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Could Corbyn’s new party keep Labour out of power?

What would Jeremy Corbyn's new political party mean for the Left? Perhaps he should just apologise for dismissing anti-semitism and leave the next move to Labour, says SUNA ERDEM.

Former Labour Leader Jeremy Corbyn leaving his home in north London. Photo: David Mirzoeff/PA Wire.

After many years in the doldrums, Labour is finally leading opinion polls against Boris Johnson’s troubled Conservative government. The revelation of a seemingly endless series of lockdown-busting drinks parties in Downing Street as Britons died alone due to strict anti-Covid measures has not been a good look.

Even if the bumbling, boosterish, damaging prime minister is still not yet on the ropes, he has been bloodied.

So what should a Tory-hating former Labour leader do now? Obviously, form a new left-wing party that could split the anti-government vote.

According to the Daily Telegraph, Jeremy Corbyn is pondering whether to create a political party out of his socialist Peace and Justice Project (PJP).

The 72-year-old is said to have all but given up hopes of having the Labour whip reinstated after it was removed for his dismissive attitude to the party’s anti-semitism crisis. Currently, Corbyn cannot use the Labour banner to fight for the North Islington seat and the MP’s job he has held since 1983.

Some have found possible benefits to Labour from a Corbyn party. That it might siphon off the hardline Marxists and conspiracy theorists, and give Keir Starmer a better chance of unifying what remains. That it could perform a useful role as a pressure group for socialist policies. But for that to be effective, Starmer would have to win.

Corbyn failed to lead Labour to victory in two general elections and was also in charge – albeit as a suspected closet Red Brexiteer, although he has always said he voted Remain – when the right-led Leave campaign won the EU referendum.

So the new party – if it happens – may not worry Starmer unduly. Since winning Bradford West in a 2012 by-election, Corbyn supporter George Galloway has lost four straight Westminster contests to his own party. Corbyn may remain very popular in Islington, but the party could call candidates like former shadow minister Mary Creagh, a local councillor for seven years who once ran Corbyn’s constituency office before moving on to become MP for Wakefield.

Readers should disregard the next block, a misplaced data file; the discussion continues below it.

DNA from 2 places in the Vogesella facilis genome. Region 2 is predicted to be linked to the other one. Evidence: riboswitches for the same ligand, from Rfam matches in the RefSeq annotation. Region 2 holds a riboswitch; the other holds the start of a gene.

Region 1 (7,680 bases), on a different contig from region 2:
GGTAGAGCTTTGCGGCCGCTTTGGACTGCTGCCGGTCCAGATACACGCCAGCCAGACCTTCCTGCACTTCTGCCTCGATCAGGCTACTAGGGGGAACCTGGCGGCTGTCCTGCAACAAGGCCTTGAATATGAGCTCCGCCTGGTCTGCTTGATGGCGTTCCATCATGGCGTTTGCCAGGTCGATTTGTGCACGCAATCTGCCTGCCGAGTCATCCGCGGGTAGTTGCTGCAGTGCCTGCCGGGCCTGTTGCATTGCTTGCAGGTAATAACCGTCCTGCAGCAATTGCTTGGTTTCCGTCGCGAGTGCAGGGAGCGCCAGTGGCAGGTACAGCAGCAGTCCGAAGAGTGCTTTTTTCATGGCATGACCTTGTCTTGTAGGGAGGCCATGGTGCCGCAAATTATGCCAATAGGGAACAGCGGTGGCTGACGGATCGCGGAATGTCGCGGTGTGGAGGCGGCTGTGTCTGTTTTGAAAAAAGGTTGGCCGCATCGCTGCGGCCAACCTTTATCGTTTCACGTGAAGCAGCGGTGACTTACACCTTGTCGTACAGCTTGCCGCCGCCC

Creagh was among those to lose their seats when the Conservatives romped home in Labour’s northern Red Wall seats in 2019. “It was his leadership and his failure to tackle anti-semitism [and] bullying in our party that led to this defeat,” she has said.

Even Corbyn’s erstwhile allies, John McDonnell and Diane Abbott are not said to be interested in joining a party that’s likely to be even less fun than one of the Conservatives’ shoddy BYOB affairs.

And yet. Corbyn wasn’t seen as a potential electoral winner when he was first nominated for the Labour leadership in 2017 – oh how pundits joked when he put his “Russian” hat in the ring. Until the “joke” candidate won.

Even if he doesn’t succeed, anyone also familiar with Piers Corbyn will know this: a Corbyn always has potential for causing trouble. If he were to campaign, an exiled Corbyn Redux running as a martyr could dilute whatever hard-earned party message Starmer eventually pushed out to the electorate.

Labour is beginning to eye Tory marginals, but it has plenty of its own – ten seats with a majority under 1,000, ten more with a majority under 2,000. A new Corbyn party would inevitably hoover up some of those votes – enough, perhaps, to make the difference between a majority and minority Labour government, or even enough to keep Johnson or a successor in Downing Street.

Corbyn could also open old wounds. Leavers hail Brexit as the factor that produced their 2019 near-landslide, but exit polls showed Corbyn was personally toxic, partly over the anti-semitism row. The depth of feeling can be keenly felt in the testimonies of people like former MP Luciana Berger. In interviews about the affair, she has spoken of the death threats, rape threats, and threats to throw acid at her by people claiming to be Corbyn supporters. “I’ve managed to come out on the other side… There are other [party members] for whom this has taken an unimaginable toll; they’re unable to work, or suffer in their relationships.”

And at a time when democratic norms are under assault from a new breed of rule-disregarding Teflon Tories, with fragmented opposition parties already under pressure to form alliances to unify the anti-government votes, can any new, vote-splitting party be good news – even when it is the True And Fair Party, which Remain heroine Gina Miller will launch later this week, with a platform to “advocate for vital changes to the practice and machinery of government”?

Even without parliamentary seats, small rebel parties can sometimes lead to profound change. UKIP, anyone? David Cameron’s tilts to the right (leaving the European People’s Party; the ludicrously undeliverable net migration target; the EU referendum) were borne out of fears over losing votes to a party he had not long before dismissed as full of loonies and fruitcakes.

It might just be better and simpler for Corbyn to retreat into graceful retirement. Or, he could just choose an even easier option. Like the fuss over whether vaccine-sceptic Novak Djokovic could enter Australia or not, a whole lot of hassle could be avoided if the man at the centre of the fuss just did the one thing most other people would have done in his place.

In Corbyn’s case, he could just apologise for dismissing anti-semitism and leave the next move to Labour.

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